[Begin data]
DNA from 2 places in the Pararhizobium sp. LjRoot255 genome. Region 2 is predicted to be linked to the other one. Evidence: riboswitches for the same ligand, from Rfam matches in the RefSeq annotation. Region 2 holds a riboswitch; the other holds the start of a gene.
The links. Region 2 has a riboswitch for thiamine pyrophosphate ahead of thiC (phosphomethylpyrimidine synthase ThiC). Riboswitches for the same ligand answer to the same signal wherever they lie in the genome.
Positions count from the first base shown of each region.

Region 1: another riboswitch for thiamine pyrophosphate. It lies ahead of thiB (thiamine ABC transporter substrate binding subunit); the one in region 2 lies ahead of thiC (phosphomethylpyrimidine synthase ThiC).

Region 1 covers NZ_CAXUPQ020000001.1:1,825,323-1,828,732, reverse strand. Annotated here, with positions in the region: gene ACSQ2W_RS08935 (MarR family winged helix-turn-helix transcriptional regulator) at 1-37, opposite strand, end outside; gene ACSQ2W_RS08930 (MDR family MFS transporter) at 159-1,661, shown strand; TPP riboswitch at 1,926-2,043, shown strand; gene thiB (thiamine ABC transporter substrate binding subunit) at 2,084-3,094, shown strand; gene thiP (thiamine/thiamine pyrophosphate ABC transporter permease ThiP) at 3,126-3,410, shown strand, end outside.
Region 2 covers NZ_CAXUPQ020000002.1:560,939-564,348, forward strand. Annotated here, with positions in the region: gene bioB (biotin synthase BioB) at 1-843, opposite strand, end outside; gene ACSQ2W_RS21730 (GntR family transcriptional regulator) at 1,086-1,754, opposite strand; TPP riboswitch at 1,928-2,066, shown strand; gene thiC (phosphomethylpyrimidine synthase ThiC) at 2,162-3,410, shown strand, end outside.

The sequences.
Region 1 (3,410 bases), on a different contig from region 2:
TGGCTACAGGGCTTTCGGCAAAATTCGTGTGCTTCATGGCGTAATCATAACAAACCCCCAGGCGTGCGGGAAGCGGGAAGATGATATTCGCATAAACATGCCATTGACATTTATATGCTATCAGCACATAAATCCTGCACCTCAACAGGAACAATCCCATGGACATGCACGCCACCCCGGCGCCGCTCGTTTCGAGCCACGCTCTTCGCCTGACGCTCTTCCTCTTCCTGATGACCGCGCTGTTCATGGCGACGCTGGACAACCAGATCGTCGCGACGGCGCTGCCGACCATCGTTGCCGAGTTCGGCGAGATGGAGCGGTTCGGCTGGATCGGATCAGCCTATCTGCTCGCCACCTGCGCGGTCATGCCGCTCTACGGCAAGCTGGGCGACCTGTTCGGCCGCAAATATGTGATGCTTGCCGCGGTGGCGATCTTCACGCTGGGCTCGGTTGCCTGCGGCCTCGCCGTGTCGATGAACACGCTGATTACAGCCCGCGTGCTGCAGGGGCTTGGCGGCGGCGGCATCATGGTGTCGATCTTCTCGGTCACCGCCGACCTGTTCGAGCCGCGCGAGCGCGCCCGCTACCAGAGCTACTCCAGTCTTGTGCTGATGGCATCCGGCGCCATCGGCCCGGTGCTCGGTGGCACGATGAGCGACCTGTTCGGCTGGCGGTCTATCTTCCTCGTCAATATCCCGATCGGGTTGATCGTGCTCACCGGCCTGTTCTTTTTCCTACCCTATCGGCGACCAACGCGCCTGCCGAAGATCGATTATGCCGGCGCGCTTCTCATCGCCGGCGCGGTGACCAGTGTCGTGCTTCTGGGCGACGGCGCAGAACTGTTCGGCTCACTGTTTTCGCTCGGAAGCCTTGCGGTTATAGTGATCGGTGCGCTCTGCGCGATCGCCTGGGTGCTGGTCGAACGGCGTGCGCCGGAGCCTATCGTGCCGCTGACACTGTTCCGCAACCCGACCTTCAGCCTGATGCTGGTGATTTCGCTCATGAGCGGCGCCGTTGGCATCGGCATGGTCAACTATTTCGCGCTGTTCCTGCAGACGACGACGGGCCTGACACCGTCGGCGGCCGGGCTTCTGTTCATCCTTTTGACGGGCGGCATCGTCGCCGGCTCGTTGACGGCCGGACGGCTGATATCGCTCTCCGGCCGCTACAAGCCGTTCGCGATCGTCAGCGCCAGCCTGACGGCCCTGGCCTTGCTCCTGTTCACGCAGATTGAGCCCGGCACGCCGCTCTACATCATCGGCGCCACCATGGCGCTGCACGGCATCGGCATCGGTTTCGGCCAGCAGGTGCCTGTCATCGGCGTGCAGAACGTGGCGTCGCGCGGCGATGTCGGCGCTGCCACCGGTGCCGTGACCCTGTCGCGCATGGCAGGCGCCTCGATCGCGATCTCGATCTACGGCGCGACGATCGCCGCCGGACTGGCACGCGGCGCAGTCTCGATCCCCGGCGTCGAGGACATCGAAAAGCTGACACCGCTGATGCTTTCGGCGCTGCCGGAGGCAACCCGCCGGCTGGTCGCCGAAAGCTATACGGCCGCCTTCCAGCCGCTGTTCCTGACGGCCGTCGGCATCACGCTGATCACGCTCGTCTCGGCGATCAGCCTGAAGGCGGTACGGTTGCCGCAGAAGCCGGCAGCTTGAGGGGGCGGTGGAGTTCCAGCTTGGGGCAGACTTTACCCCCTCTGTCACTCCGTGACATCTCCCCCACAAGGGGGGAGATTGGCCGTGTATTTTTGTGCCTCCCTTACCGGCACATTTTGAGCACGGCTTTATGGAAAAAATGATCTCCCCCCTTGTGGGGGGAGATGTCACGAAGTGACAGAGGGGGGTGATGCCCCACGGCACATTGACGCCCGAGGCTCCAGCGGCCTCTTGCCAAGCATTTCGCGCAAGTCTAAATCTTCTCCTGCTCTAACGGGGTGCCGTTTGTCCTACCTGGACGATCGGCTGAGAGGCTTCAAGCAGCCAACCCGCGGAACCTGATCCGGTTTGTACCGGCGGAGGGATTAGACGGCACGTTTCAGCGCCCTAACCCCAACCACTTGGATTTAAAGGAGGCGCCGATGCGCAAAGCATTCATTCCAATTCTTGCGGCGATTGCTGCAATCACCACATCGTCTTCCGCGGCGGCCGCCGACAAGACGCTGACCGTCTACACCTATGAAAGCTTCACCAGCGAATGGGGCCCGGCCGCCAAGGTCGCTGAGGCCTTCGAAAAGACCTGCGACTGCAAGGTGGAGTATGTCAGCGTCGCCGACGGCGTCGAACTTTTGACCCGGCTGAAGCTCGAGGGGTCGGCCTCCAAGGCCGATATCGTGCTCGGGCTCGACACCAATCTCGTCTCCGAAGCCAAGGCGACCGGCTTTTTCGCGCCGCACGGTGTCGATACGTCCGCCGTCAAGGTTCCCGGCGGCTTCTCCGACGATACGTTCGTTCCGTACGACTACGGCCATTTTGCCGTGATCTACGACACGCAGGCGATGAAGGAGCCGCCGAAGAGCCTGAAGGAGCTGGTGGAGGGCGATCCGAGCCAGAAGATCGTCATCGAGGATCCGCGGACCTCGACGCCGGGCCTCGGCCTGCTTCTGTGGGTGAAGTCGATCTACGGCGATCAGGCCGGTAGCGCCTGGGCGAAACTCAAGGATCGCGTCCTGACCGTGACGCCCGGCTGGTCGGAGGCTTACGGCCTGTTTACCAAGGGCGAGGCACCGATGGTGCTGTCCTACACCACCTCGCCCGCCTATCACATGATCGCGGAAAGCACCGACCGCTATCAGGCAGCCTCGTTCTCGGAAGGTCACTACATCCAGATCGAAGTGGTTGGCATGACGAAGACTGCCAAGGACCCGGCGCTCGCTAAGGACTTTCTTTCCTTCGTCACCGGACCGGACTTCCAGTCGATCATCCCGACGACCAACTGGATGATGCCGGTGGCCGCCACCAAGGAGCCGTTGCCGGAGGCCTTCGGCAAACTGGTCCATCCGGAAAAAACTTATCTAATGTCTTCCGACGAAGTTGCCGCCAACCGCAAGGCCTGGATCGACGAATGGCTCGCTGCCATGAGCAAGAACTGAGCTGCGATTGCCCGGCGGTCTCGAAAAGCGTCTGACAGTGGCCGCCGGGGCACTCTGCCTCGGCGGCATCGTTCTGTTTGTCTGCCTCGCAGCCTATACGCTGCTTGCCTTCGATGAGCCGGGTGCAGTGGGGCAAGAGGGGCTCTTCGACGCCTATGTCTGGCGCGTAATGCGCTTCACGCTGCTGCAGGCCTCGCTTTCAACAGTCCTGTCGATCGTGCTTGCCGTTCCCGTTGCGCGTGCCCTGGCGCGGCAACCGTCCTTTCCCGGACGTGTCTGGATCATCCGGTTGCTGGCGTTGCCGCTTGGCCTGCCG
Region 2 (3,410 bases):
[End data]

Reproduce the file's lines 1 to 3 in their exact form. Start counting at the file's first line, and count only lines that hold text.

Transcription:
DNA from 2 places in the Pararhizobium sp. LjRoot255 genome. Region 2 is predicted to be linked to the other one. Evidence: riboswitches for the same ligand, from Rfam matches in the RefSeq annotation. Region 2 holds a riboswitch; the other holds the start of a gene.
The links. Region 2 has a riboswitch for thiamine pyrophosphate ahead of thiC (phosphomethylpyrimidine synthase ThiC). Riboswitches for the same ligand answer to the same signal wherever they lie in the genome.
Positions count from the first base shown of each region.